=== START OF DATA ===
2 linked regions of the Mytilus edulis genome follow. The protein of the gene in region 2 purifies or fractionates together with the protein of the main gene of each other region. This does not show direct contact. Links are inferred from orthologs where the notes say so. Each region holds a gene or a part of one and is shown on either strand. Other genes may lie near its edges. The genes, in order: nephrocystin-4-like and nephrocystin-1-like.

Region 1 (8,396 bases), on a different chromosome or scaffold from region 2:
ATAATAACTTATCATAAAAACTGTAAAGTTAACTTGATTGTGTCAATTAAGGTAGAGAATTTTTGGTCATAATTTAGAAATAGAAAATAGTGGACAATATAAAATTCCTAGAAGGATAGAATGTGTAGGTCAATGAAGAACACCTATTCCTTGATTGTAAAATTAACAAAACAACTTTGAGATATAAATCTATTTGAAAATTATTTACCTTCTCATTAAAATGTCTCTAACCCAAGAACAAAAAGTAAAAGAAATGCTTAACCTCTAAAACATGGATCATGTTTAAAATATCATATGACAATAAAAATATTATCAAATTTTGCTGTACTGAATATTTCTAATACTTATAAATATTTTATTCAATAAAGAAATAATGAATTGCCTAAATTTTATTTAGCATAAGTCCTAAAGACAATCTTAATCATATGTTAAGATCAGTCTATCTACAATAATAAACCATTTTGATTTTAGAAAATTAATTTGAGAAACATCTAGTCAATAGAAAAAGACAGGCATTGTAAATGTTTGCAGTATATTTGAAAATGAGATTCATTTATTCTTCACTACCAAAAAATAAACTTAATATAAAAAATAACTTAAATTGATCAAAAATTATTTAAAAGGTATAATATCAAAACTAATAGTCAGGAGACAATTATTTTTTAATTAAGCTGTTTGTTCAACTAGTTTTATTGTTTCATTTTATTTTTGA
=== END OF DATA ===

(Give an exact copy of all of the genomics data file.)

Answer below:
2 linked regions of the Mytilus edulis genome follow. The protein of the gene in region 2 purifies or fractionates together with the protein of the main gene of each other region. This does not show direct contact. Links are inferred from orthologs where the notes say so. Each region holds a gene or a part of one and is shown on either strand. Other genes may lie near its edges. The genes, in order: nephrocystin-4-like and nephrocystin-1-like.

Region 1 (8,396 bases), on a different chromosome or scaffold from region 2:
ATAATAACTTATCATAAAAACTGTAAAGTTAACTTGATTGTGTCAATTAAGGTAGAGAATTTTTGGTCATAATTTAGAAATAGAAAATAGTGGACAATATAAAATTCCTAGAAGGATAGAATGTGTAGGTCAATGAAGAACACCTATTCCTTGATTGTAAAATTAACAAAACAACTTTGAGATATAAATCTATTTGAAAATTATTTACCTTCTCATTAAAATGTCTCTAACCCAAGAACAAAAAGTAAAAGAAATGCTTAACCTCTAAAACATGGATCATGTTTAAAATATCATATGACAATAAAAATATTATCAAATTTTGCTGTACTGAATATTTCTAATACTTATAAATATTTTATTCAATAAAGAAATAATGAATTGCCTAAATTTTATTTAGCATAAGTCCTAAAGACAATCTTAATCATATGTTAAGATCAGTCTATCTACAATAATAAACCATTTTGATTTTAGAAAATTAATTTGAGAAACATCTAGTCAATAGAAAAAGACAGGCATTGTAAATGTTTGCAGTATATTTGAAAATGAGATTCATTTATTCTTCACTACCAAAAAATAAACTTAATATAAAAAATAACTTAAATTGATCAAAAATTATTTAAAAGGTATAATATCAAAACTAATAGTCAGGAGACAATTATTTTTTAATTAAGCTGTTTGTTCAACTAGTTTTATTGTTTCATTTTATTTTTGA